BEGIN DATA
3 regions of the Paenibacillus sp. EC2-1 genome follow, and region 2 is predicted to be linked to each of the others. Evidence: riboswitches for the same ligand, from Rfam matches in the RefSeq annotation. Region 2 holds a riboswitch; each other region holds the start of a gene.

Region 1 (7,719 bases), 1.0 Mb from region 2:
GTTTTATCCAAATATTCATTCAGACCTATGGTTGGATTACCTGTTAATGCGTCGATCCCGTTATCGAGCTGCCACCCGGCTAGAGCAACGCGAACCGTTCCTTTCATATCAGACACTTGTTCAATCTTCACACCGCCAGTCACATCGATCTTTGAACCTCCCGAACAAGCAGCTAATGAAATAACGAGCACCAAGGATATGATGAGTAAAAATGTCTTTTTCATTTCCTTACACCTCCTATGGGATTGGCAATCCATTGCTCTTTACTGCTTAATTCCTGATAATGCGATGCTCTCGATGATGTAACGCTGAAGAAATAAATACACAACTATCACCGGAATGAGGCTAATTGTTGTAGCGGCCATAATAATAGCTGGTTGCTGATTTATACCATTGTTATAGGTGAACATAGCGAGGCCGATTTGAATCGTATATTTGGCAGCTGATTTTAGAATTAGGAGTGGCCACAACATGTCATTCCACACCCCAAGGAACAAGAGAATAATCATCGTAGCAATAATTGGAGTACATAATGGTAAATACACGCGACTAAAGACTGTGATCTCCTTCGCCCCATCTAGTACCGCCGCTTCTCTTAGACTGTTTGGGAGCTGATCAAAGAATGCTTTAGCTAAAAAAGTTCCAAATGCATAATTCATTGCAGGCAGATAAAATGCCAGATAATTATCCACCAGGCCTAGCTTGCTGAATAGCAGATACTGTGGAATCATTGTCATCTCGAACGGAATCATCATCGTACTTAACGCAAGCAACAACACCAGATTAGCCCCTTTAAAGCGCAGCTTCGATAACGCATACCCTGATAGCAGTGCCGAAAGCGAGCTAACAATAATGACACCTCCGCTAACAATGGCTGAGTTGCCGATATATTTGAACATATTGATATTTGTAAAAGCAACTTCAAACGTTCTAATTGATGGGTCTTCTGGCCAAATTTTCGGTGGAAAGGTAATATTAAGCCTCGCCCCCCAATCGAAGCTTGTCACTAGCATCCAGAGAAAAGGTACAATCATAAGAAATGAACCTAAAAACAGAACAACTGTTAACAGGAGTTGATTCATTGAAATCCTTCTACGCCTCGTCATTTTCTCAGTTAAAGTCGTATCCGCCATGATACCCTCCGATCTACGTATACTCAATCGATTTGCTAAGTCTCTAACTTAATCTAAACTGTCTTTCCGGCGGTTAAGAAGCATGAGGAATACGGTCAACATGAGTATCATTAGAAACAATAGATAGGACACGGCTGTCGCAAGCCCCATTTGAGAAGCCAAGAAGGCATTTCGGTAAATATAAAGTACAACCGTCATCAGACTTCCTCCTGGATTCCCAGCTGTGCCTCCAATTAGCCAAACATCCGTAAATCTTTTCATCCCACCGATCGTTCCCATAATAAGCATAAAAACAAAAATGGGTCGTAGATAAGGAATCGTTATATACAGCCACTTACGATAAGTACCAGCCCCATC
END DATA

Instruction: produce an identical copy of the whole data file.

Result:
3 regions of the Paenibacillus sp. EC2-1 genome follow, and region 2 is predicted to be linked to each of the others. Evidence: riboswitches for the same ligand, from Rfam matches in the RefSeq annotation. Region 2 holds a riboswitch; each other region holds the start of a gene.

Region 1 (7,719 bases), 1.0 Mb from region 2:
GTTTTATCCAAATATTCATTCAGACCTATGGTTGGATTACCTGTTAATGCGTCGATCCCGTTATCGAGCTGCCACCCGGCTAGAGCAACGCGAACCGTTCCTTTCATATCAGACACTTGTTCAATCTTCACACCGCCAGTCACATCGATCTTTGAACCTCCCGAACAAGCAGCTAATGAAATAACGAGCACCAAGGATATGATGAGTAAAAATGTCTTTTTCATTTCCTTACACCTCCTATGGGATTGGCAATCCATTGCTCTTTACTGCTTAATTCCTGATAATGCGATGCTCTCGATGATGTAACGCTGAAGAAATAAATACACAACTATCACCGGAATGAGGCTAATTGTTGTAGCGGCCATAATAATAGCTGGTTGCTGATTTATACCATTGTTATAGGTGAACATAGCGAGGCCGATTTGAATCGTATATTTGGCAGCTGATTTTAGAATTAGGAGTGGCCACAACATGTCATTCCACACCCCAAGGAACAAGAGAATAATCATCGTAGCAATAATTGGAGTACATAATGGTAAATACACGCGACTAAAGACTGTGATCTCCTTCGCCCCATCTAGTACCGCCGCTTCTCTTAGACTGTTTGGGAGCTGATCAAAGAATGCTTTAGCTAAAAAAGTTCCAAATGCATAATTCATTGCAGGCAGATAAAATGCCAGATAATTATCCACCAGGCCTAGCTTGCTGAATAGCAGATACTGTGGAATCATTGTCATCTCGAACGGAATCATCATCGTACTTAACGCAAGCAACAACACCAGATTAGCCCCTTTAAAGCGCAGCTTCGATAACGCATACCCTGATAGCAGTGCCGAAAGCGAGCTAACAATAATGACACCTCCGCTAACAATGGCTGAGTTGCCGATATATTTGAACATATTGATATTTGTAAAAGCAACTTCAAACGTTCTAATTGATGGGTCTTCTGGCCAAATTTTCGGTGGAAAGGTAATATTAAGCCTCGCCCCCCAATCGAAGCTTGTCACTAGCATCCAGAGAAAAGGTACAATCATAAGAAATGAACCTAAAAACAGAACAACTGTTAACAGGAGTTGATTCATTGAAATCCTTCTACGCCTCGTCATTTTCTCAGTTAAAGTCGTATCCGCCATGATACCCTCCGATCTACGTATACTCAATCGATTTGCTAAGTCTCTAACTTAATCTAAACTGTCTTTCCGGCGGTTAAGAAGCATGAGGAATACGGTCAACATGAGTATCATTAGAAACAATAGATAGGACACGGCTGTCGCAAGCCCCATTTGAGAAGCCAAGAAGGCATTTCGGTAAATATAAAGTACAACCGTCATCAGACTTCCTCCTGGATTCCCAGCTGTGCCTCCAATTAGCCAAACATCCGTAAATCTTTTCATCCCACCGATCGTTCCCATAATAAGCATAAAAACAAAAATGGGTCGTAGATAAGGAATCGTTATATACAGCCACTTACGATAAGTACCAGCCCCATC